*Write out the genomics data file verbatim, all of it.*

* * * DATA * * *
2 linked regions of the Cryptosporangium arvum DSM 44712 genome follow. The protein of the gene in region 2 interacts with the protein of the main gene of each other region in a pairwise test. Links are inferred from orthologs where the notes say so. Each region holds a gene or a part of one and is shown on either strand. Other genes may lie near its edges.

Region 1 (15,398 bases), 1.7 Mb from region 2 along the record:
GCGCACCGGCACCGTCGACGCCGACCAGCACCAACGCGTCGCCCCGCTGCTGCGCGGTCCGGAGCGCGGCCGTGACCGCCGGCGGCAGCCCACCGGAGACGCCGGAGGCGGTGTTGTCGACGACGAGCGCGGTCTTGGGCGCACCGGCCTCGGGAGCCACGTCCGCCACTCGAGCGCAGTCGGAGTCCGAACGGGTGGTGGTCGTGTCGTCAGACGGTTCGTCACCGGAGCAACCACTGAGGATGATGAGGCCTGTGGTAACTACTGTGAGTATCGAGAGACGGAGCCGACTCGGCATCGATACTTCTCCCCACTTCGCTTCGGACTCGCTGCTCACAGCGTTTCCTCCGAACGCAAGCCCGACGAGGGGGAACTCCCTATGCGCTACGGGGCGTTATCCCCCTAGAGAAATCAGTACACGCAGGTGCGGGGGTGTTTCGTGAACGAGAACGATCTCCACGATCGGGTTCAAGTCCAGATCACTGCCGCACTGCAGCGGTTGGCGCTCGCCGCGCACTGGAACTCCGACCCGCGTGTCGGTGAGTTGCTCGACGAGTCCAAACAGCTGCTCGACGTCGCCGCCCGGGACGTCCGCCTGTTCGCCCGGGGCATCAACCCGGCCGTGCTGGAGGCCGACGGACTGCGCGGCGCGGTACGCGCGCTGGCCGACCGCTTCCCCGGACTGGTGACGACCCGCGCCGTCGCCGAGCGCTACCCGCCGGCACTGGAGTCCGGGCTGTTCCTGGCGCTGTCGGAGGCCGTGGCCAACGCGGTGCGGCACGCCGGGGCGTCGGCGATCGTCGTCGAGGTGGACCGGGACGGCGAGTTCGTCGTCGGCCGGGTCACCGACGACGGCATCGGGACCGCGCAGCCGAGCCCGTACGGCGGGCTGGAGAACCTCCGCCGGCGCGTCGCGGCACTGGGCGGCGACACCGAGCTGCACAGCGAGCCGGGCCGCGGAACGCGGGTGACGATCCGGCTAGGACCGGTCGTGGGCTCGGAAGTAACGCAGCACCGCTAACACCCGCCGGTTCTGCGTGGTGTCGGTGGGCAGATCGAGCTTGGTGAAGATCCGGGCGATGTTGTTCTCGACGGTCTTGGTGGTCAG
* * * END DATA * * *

2 linked regions of the Cryptosporangium arvum DSM 44712 genome follow. The protein of the gene in region 2 interacts with the protein of the main gene of each other region in a pairwise test. Links are inferred from orthologs where the notes say so. Each region holds a gene or a part of one and is shown on either strand. Other genes may lie near its edges.

Region 1 (15,398 bases), 1.7 Mb from region 2 along the record:
GCGCACCGGCACCGTCGACGCCGACCAGCACCAACGCGTCGCCCCGCTGCTGCGCGGTCCGGAGCGCGGCCGTGACCGCCGGCGGCAGCCCACCGGAGACGCCGGAGGCGGTGTTGTCGACGACGAGCGCGGTCTTGGGCGCACCGGCCTCGGGAGCCACGTCCGCCACTCGAGCGCAGTCGGAGTCCGAACGGGTGGTGGTCGTGTCGTCAGACGGTTCGTCACCGGAGCAACCACTGAGGATGATGAGGCCTGTGGTAACTACTGTGAGTATCGAGAGACGGAGCCGACTCGGCATCGATACTTCTCCCCACTTCGCTTCGGACTCGCTGCTCACAGCGTTTCCTCCGAACGCAAGCCCGACGAGGGGGAACTCCCTATGCGCTACGGGGCGTTATCCCCCTAGAGAAATCAGTACACGCAGGTGCGGGGGTGTTTCGTGAACGAGAACGATCTCCACGATCGGGTTCAAGTCCAGATCACTGCCGCACTGCAGCGGTTGGCGCTCGCCGCGCACTGGAACTCCGACCCGCGTGTCGGTGAGTTGCTCGACGAGTCCAAACAGCTGCTCGACGTCGCCGCCCGGGACGTCCGCCTGTTCGCCCGGGGCATCAACCCGGCCGTGCTGGAGGCCGACGGACTGCGCGGCGCGGTACGCGCGCTGGCCGACCGCTTCCCCGGACTGGTGACGACCCGCGCCGTCGCCGAGCGCTACCCGCCGGCACTGGAGTCCGGGCTGTTCCTGGCGCTGTCGGAGGCCGTGGCCAACGCGGTGCGGCACGCCGGGGCGTCGGCGATCGTCGTCGAGGTGGACCGGGACGGCGAGTTCGTCGTCGGCCGGGTCACCGACGACGGCATCGGGACCGCGCAGCCGAGCCCGTACGGCGGGCTGGAGAACCTCCGCCGGCGCGTCGCGGCACTGGGCGGCGACACCGAGCTGCACAGCGAGCCGGGCCGCGGAACGCGGGTGACGATCCGGCTAGGACCGGTCGTGGGCTCGGAAGTAACGCAGCACCGCTAACACCCGCCGGTTCTGCGTGGTGTCGGTGGGCAGATCGAGCTTGGTGAAGATCCGGGCGATGTTGTTCTCGACGGTCTTGGTGGTCAG